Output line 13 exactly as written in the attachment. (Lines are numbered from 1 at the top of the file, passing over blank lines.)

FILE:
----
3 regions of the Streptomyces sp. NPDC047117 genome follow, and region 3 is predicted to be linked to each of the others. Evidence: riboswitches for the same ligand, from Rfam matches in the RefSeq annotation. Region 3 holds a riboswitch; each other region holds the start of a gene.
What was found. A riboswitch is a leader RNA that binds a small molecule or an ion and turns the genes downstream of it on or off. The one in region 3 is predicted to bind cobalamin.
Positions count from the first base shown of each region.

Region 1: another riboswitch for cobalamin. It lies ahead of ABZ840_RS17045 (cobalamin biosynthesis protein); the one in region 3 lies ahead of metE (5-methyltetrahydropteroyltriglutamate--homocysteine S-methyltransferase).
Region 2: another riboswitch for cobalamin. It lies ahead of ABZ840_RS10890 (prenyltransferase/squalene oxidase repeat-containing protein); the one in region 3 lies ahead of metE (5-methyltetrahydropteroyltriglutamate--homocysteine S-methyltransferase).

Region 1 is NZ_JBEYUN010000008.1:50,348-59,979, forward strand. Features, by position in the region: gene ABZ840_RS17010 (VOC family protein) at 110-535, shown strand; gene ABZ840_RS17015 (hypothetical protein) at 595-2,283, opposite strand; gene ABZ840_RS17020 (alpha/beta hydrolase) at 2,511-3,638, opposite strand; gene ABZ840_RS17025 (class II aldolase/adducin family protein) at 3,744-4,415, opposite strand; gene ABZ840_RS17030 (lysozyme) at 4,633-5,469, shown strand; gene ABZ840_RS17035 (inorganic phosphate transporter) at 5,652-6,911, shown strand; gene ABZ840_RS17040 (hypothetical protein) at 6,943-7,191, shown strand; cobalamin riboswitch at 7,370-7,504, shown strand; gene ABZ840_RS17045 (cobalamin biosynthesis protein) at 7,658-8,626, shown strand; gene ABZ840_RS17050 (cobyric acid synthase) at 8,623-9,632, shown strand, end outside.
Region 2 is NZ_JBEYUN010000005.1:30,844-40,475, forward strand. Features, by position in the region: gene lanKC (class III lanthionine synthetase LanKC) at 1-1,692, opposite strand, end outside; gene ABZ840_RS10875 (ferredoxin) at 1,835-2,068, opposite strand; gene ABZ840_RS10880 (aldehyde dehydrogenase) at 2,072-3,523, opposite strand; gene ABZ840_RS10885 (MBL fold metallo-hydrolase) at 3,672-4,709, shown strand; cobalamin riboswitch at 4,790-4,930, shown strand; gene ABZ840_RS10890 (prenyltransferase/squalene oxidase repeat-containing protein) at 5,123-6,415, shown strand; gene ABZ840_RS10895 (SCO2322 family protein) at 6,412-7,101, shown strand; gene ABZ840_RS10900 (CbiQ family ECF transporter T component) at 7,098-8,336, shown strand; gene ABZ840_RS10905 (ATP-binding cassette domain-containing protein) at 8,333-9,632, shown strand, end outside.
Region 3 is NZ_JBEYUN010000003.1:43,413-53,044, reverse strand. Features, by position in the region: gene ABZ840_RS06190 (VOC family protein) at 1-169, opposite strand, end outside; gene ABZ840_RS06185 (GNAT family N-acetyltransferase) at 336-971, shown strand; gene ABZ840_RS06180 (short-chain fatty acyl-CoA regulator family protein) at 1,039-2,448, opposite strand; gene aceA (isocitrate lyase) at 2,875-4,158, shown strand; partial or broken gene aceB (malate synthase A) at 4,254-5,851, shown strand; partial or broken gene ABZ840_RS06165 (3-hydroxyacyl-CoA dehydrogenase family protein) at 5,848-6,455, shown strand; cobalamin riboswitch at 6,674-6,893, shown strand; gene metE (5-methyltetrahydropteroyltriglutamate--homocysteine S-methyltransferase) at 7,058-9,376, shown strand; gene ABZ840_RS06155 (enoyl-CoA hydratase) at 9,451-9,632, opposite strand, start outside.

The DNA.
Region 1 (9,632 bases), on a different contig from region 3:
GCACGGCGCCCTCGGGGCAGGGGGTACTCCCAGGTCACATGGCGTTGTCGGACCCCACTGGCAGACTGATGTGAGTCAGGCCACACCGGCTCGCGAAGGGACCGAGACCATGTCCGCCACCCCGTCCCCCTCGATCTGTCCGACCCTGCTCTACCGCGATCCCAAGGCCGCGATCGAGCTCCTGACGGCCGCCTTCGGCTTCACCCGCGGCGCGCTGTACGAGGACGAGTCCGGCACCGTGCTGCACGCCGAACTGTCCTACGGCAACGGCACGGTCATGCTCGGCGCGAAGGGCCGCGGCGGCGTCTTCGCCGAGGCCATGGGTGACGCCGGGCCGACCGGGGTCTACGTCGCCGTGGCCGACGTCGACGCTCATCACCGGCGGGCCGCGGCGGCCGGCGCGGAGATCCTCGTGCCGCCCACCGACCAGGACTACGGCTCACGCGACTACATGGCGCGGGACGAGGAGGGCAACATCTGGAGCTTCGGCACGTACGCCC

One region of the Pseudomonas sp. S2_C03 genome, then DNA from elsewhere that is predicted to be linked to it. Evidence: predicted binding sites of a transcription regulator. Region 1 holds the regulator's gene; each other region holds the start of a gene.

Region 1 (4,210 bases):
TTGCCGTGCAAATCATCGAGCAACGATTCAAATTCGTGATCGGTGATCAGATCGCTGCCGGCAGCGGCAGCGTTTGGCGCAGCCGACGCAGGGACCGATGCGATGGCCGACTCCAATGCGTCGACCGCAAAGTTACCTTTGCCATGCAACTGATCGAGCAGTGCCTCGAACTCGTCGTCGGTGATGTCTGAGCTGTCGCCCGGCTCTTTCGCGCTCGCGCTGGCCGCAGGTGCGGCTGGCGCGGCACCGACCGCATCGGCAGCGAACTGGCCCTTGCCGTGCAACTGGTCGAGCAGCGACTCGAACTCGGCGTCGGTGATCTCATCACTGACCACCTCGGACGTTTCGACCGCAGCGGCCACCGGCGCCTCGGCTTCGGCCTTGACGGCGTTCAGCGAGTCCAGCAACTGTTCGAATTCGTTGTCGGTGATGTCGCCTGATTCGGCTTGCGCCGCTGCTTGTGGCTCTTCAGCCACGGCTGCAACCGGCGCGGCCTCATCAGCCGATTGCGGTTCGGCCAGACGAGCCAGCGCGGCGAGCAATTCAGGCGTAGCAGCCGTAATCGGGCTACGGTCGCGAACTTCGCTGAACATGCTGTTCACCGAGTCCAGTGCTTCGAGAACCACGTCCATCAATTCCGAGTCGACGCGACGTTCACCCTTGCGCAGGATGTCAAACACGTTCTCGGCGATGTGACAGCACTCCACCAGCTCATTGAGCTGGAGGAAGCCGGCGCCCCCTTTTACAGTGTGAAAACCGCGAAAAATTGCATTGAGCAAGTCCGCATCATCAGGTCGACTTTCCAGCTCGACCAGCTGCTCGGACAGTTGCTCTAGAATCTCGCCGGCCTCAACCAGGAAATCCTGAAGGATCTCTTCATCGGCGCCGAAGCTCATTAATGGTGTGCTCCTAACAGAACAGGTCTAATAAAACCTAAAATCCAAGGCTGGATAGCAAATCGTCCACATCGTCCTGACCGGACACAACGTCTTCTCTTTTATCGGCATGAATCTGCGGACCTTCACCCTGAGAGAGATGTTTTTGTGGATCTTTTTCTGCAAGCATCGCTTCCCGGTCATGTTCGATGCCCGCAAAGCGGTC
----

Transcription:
Region 1 (4,210 bases):